Correlates of Support Utilization After Experiencing a Sexual Assault Among College Women and Men

Lora K. McGraw, Kimberly A. Tyler

Research output: Contribution to journalArticlepeer-review

Abstract

Though previous research has examined survivors’ use of formal and informal services, less research has looked at whether sexual orientation, race, and different sexual assault types (e.g., coercive) are associated with seeking support services. The purpose of this study is to examine factors associated with utilizing services or support from informal sources (e.g., telling a friend) and formal sources (e.g., psychological counseling) following a sexual assault. Data were gathered in Fall and Spring of 2019–2020 from undergraduate students at a Midwestern university. Logistic regression results showed that heterosexual students had 56% lower odds of using informal supports, while females were 2.05 times more likely to have used informal supports compared to their counterparts. Students who reported more heavy drinking had 37% lower odds of using informal supports compared to their counterparts. Those who experienced physical and incapacitated sexual assault were 2.09 times and 3.60 times more likely to have used informal supports, respectively. Additionally, older students were 1.35 times more likely to have used formal supports compared to younger students, whereas heterosexual students had 67% lower odds of using formal supports compared to sexual minority students. Those with greater PTSD symptoms were 1.07 times more likely to access formal services. Finally, students with greater depressive symptoms had 8% lower odds of using formal supports. Identifying college students who are less likely to access support services following a sexual assault has important implications for targeted prevention and intervention.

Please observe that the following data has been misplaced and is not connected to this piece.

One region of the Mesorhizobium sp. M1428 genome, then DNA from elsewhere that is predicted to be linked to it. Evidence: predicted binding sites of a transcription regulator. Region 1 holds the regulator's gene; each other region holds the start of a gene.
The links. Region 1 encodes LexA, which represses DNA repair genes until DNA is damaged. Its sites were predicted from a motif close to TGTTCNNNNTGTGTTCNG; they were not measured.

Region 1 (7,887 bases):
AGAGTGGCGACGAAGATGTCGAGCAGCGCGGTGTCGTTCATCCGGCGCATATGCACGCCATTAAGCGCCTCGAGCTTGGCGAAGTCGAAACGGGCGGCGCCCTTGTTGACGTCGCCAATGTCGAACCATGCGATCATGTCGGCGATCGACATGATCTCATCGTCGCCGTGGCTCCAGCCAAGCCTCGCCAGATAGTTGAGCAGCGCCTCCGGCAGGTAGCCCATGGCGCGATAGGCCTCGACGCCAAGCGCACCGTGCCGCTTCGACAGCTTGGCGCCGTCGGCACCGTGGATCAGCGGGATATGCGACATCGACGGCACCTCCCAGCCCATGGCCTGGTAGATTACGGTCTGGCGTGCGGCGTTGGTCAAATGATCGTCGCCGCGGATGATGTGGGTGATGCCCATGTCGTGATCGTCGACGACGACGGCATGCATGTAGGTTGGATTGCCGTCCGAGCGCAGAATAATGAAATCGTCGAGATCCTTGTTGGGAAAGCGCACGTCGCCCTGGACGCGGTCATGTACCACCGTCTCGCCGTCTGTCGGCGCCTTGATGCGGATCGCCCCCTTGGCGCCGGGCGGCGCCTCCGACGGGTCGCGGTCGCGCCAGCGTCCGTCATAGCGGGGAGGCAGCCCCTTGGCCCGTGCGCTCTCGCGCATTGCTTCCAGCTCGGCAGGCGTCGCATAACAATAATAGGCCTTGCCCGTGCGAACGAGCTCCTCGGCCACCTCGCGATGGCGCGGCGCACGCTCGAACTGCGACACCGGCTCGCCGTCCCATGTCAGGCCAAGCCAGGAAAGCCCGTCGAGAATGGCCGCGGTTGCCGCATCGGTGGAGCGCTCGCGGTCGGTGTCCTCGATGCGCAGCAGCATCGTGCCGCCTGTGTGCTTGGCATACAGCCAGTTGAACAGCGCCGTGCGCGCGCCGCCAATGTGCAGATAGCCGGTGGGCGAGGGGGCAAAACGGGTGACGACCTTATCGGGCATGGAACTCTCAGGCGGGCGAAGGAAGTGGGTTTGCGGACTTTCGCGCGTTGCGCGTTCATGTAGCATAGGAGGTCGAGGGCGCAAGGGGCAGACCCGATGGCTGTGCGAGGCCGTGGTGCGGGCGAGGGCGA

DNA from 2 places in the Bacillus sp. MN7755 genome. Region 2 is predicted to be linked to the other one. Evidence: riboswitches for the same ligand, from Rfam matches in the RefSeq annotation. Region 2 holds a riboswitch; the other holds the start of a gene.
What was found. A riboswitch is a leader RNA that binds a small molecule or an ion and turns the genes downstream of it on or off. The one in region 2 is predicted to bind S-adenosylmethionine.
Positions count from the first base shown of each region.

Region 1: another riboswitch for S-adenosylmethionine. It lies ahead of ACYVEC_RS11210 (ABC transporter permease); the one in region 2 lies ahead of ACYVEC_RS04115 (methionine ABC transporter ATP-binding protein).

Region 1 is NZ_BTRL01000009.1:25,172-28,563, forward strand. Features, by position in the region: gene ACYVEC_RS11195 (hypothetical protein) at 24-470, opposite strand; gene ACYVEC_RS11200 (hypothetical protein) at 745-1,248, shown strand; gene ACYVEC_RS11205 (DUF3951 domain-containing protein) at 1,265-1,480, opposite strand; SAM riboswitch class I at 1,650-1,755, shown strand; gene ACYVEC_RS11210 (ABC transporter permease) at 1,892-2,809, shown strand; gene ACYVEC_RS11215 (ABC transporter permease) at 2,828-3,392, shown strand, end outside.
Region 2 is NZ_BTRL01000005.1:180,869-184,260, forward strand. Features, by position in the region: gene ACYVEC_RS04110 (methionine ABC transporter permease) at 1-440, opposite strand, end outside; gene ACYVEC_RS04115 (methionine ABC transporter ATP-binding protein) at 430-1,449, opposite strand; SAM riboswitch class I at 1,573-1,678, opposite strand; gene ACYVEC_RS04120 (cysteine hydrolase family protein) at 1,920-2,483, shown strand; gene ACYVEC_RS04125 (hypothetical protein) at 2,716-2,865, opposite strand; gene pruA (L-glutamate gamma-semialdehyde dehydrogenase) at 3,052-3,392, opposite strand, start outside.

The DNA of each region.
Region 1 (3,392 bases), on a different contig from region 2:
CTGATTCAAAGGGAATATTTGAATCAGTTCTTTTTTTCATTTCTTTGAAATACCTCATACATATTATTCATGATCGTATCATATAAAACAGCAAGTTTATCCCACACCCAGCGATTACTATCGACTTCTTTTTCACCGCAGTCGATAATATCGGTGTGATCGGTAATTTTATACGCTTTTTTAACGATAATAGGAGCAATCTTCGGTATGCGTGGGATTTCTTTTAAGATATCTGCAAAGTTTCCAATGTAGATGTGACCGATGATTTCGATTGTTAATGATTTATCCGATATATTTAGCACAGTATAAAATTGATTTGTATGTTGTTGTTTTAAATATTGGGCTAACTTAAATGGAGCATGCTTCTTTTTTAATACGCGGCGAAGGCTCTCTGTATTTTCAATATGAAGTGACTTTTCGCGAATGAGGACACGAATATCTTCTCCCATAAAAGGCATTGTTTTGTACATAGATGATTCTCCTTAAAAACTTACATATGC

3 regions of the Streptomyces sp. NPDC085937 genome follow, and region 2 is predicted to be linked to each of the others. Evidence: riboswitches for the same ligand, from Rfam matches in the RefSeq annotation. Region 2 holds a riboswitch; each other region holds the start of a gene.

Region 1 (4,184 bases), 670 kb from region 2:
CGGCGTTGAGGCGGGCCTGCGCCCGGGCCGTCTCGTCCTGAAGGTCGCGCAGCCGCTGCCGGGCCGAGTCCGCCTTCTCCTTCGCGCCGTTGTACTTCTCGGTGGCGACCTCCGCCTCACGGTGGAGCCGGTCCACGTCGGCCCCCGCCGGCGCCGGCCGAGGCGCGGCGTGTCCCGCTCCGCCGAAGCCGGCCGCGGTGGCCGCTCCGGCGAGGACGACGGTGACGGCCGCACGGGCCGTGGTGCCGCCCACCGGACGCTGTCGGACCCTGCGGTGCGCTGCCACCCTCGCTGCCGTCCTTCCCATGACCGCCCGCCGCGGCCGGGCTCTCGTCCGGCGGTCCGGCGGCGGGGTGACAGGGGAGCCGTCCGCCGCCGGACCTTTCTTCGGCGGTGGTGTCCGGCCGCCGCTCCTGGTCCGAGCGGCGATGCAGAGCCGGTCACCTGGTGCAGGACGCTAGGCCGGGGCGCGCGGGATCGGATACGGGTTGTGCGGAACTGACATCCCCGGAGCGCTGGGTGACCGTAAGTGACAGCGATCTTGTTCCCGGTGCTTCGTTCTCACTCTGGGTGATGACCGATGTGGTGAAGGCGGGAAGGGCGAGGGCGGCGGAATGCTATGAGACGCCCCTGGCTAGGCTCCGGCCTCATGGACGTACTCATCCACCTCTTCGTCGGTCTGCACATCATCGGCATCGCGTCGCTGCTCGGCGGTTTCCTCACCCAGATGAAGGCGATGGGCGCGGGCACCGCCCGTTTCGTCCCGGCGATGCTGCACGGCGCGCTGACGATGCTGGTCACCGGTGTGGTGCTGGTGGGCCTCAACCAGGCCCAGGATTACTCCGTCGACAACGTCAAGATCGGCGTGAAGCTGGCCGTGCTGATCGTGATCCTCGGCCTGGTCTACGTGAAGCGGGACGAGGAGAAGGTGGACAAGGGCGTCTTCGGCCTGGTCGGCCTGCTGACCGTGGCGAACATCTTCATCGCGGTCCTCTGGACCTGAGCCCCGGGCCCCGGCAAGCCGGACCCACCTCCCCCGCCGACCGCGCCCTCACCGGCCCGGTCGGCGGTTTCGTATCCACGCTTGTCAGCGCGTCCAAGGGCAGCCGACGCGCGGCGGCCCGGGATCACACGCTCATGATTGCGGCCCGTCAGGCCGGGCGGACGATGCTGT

Original languageEnglish (US)
JournalJournal of Interpersonal Violence
DOIs
StateAccepted/In press - 2021

Keywords

  • college students
  • formal supports
  • informal supports
  • service use
  • sexual assault

ASJC Scopus subject areas

  • Clinical Psychology
  • Applied Psychology

Fingerprint

Dive into the research topics of 'Correlates of Support Utilization After Experiencing a Sexual Assault Among College Women and Men'. Together they form a unique fingerprint.

Cite this